• It can be sampled without authentication. Previously, if you wanted to use the API, you had to log in. No more. In the new version, you can sample the API and click around. If you want to use it programatically, you’ll still need to authenticate.
  • It conforms with the new CourtListener database. More on this in a moment, but the important part is that version 3 of the API supports Dockets, Opinion Clusters and Sub-Opinions, linking them neatly to Judges.
  • The search API supports Citation Searching. Our new Citation Search is a powerful feature that’s now available in the API.
  • Bulk data now has metadata. In response to a …
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Citation Searching on CourtListener

One of the great new features that the new version of CourtListener provides is what we’re calling Citation Searching. Citation Searching lets you look at all the opinions that cite an opinion you’re interested in and then slice and dice them so that you only see the ones that are important to you.

For example, say you’re looking at Roe v. Wade and you want to analyze the cases that have cited it. In CourtListener, in the sidebar on the left, there’s a list of the opinions citing the one you’re looking at, in the section called “Cited By”. At the bottom of that section, there’s a link that says, “Full List of Cited Opinions”.


If you click that link, you’ll be taken back to the search results page, and you’ll see that your query is for cites:(108713). The number in there is the ID of Roe v. Wade that you can see in its URL. This is just standard CourtListener search syntax, so you can tweak it however you like.

For example, another important case in this area is Planned Parenthood v. Casey, which has an ID of 112786. If …

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Millions of New “Short Form” Case Names Now on CourtListener

While working on a soon-to-be-released feature of CourtListener, we needed to create “short form” case names for all the cases that we could. We’re happy to share that we’ve created about 1.8M short form case names, including complete coverage for all Supreme Court cases going back to 1947, when the Supreme Court Database begins.

If you’re not familiar with the term, short form case names are the ones you might use in a later citation to an authority you’ve already discussed in a document. For example, the first time you mention a case you might say:

Kellogg Brown & Root Services, Inc. v. United States Ex Rel. Carter

But later references might just be:

Kellogg Brown at 22

The Blue Book doesn’t have a lot to say about this format, but does say the short form must make it, “clear to the reader…what is being referenced.” Also:

When using only one party name in a short form citation, use the name of the first party, unless that party is a geographical or governmental unit or other common litigant.

With these rules in mind, we made an algorithm that attempts to generate good short form …

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Many Improvements Released in New CourtListener Version

It’s taken the better part of a year, but I’m thrilled to announce that a new and better version of CourtListener is live as of this moment. If you can’t tell the difference immediately, we see that as a good thing, since most of the enhancements are under the hood.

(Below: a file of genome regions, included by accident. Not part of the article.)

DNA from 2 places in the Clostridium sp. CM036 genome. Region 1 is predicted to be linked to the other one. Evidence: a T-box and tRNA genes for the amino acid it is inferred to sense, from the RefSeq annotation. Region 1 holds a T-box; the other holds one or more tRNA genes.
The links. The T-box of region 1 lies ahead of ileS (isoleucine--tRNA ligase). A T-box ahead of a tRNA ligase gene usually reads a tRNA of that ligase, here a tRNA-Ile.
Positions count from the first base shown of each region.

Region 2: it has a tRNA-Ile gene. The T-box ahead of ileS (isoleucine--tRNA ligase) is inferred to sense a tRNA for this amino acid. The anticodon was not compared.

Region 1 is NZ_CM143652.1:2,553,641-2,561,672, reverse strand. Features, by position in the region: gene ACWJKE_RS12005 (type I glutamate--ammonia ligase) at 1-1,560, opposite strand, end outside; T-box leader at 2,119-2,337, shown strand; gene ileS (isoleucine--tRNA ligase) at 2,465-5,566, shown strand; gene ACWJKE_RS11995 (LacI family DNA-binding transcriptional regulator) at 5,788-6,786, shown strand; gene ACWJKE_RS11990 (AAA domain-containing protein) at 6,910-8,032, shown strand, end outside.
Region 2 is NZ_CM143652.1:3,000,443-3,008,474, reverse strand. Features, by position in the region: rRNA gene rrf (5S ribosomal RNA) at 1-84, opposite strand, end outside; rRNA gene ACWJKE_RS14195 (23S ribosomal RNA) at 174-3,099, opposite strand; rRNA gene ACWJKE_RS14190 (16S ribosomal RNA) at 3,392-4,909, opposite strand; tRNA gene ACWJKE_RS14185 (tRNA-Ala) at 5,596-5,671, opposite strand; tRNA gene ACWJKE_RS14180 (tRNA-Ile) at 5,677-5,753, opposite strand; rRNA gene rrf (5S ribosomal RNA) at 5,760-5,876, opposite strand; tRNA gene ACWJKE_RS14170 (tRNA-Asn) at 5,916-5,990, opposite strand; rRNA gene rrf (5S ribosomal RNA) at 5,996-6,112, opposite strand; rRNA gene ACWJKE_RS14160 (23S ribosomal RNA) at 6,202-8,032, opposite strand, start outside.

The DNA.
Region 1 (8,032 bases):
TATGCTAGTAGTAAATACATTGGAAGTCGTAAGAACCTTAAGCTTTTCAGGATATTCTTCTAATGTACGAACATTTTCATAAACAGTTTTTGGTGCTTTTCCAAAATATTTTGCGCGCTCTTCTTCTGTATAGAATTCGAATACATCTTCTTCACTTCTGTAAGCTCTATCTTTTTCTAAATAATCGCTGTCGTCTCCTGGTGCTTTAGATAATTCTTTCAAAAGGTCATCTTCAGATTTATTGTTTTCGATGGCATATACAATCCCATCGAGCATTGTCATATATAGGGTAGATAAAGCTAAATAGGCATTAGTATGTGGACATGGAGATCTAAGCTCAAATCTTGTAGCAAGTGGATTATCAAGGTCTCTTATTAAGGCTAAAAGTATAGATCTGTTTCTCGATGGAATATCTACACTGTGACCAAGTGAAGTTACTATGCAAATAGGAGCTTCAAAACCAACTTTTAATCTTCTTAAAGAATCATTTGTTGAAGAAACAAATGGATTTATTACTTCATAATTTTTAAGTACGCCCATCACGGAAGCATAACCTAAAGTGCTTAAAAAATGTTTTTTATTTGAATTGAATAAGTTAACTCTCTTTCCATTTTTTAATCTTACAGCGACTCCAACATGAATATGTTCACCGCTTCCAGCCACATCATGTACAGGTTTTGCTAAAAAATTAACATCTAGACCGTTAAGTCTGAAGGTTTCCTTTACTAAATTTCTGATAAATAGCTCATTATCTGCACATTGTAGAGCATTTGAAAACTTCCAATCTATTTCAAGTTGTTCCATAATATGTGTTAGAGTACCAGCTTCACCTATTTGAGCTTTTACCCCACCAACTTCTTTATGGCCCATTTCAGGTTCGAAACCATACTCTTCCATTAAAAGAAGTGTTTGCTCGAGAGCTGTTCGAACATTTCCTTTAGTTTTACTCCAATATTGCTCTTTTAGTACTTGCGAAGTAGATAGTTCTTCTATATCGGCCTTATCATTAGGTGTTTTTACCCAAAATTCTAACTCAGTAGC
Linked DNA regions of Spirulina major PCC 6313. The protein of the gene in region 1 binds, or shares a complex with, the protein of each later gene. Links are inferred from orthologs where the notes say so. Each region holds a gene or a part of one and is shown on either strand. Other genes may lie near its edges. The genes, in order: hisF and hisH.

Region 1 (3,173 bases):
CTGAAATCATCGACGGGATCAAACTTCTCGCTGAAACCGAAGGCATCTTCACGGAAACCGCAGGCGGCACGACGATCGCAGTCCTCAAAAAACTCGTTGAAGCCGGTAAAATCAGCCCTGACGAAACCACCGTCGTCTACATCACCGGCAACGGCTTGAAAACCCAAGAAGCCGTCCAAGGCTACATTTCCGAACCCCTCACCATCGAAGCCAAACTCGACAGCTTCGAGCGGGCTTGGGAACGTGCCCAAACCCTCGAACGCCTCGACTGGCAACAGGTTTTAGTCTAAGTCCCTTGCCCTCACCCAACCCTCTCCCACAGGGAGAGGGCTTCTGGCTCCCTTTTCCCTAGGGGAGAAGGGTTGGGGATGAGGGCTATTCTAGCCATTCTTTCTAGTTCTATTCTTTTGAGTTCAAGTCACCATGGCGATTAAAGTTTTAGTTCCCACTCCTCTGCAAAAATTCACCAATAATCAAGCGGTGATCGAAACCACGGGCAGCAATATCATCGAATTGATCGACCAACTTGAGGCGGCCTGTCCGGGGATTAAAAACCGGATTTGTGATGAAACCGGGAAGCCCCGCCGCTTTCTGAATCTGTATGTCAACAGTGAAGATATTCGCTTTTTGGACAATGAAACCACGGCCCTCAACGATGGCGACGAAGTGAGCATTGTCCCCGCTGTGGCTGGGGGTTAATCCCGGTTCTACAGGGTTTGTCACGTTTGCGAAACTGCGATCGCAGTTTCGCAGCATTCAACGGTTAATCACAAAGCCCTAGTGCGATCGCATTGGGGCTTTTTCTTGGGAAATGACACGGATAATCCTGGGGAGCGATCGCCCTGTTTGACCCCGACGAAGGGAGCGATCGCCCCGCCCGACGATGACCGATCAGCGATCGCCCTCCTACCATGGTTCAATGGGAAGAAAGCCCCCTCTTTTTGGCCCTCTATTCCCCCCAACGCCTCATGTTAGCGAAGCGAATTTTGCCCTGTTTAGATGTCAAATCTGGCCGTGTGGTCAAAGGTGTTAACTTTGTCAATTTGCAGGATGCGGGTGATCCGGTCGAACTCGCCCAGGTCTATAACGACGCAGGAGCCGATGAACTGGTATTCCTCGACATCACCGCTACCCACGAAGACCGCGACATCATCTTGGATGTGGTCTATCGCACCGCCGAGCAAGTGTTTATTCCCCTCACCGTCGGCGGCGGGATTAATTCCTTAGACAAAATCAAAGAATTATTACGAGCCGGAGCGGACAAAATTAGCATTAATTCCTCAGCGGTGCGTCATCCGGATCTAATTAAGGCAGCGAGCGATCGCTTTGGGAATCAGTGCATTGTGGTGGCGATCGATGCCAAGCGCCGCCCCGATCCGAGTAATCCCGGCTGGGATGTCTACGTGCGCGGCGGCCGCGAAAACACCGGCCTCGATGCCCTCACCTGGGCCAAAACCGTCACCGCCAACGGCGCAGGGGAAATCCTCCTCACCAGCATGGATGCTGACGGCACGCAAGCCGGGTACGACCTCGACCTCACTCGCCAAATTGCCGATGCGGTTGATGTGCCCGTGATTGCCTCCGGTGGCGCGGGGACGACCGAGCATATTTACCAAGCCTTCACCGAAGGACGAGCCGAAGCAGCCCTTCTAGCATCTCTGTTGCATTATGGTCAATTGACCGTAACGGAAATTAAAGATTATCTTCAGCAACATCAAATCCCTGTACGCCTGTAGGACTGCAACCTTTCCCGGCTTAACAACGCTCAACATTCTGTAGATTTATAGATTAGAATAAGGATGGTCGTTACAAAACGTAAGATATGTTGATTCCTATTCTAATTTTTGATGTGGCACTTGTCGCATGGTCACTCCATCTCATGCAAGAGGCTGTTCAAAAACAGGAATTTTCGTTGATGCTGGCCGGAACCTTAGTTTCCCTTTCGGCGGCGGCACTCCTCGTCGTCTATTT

• The most important changes in this version have to do with the database, which now supports a number of new features. Most importantly, legal opinions are no longer single entities. For example, in the past if we had the lead opinion, a dissent, and a concurrence, we had no choice but to put them all together and make them readable top to bottom on our site. That has been fine, but in our new system we introduce the concept of an Opinion Cluster, which consists of several “sub opinions”.

    This will let us have links from a dissent to a concurrence, something we couldn’t do before. Or we can change the way the “sub-opinions” are displayed so that you can easily go straight to the dissent or the concurrence, without having to scroll endlessly. In a similar way, we are now introducing dockets, which will soon …

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Launching Website

A quick announcement today to share that we’re making our new home and that we’re launching a new homepage to go with it. If you’re reading this post, you’re looking at the new site! Let us know what you think or if we can improve it somehow. For the most part, it’s a replica of our old site, but we’ve made a few improvements here and there. In general, the layout, typography, security, speed, and reliability should all be better.

In addition to the new homepage being live, we also updated our email, so you can now reach us at

We love preserving digital artifacts, so here’s a screenshot of the old site:

Old Homepage, v1. You can also browse the old site at

For the technically curious, this new site uses the Pelican Static Site Generator, and runs on the Amazon Web Services stack. This means that it will be incredibly fast no matter where you are in the world, it should never go down, and it allows us to secure the page behind HTTPS. If you want more details, you can find them in …

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Our New Citation Finder

CourtListener now has a new citation finder that you can use with any citation in our system. It’s dead simple. There are two ways to use it.

Either simply type in the citation you want to look up:

Citation Lookup

Or, just make a link with a format like:


And you’ll get to the page for that citation. For example, using parallel citations, any of these links will take you to Citizen’s United v. Federal Elections Commission: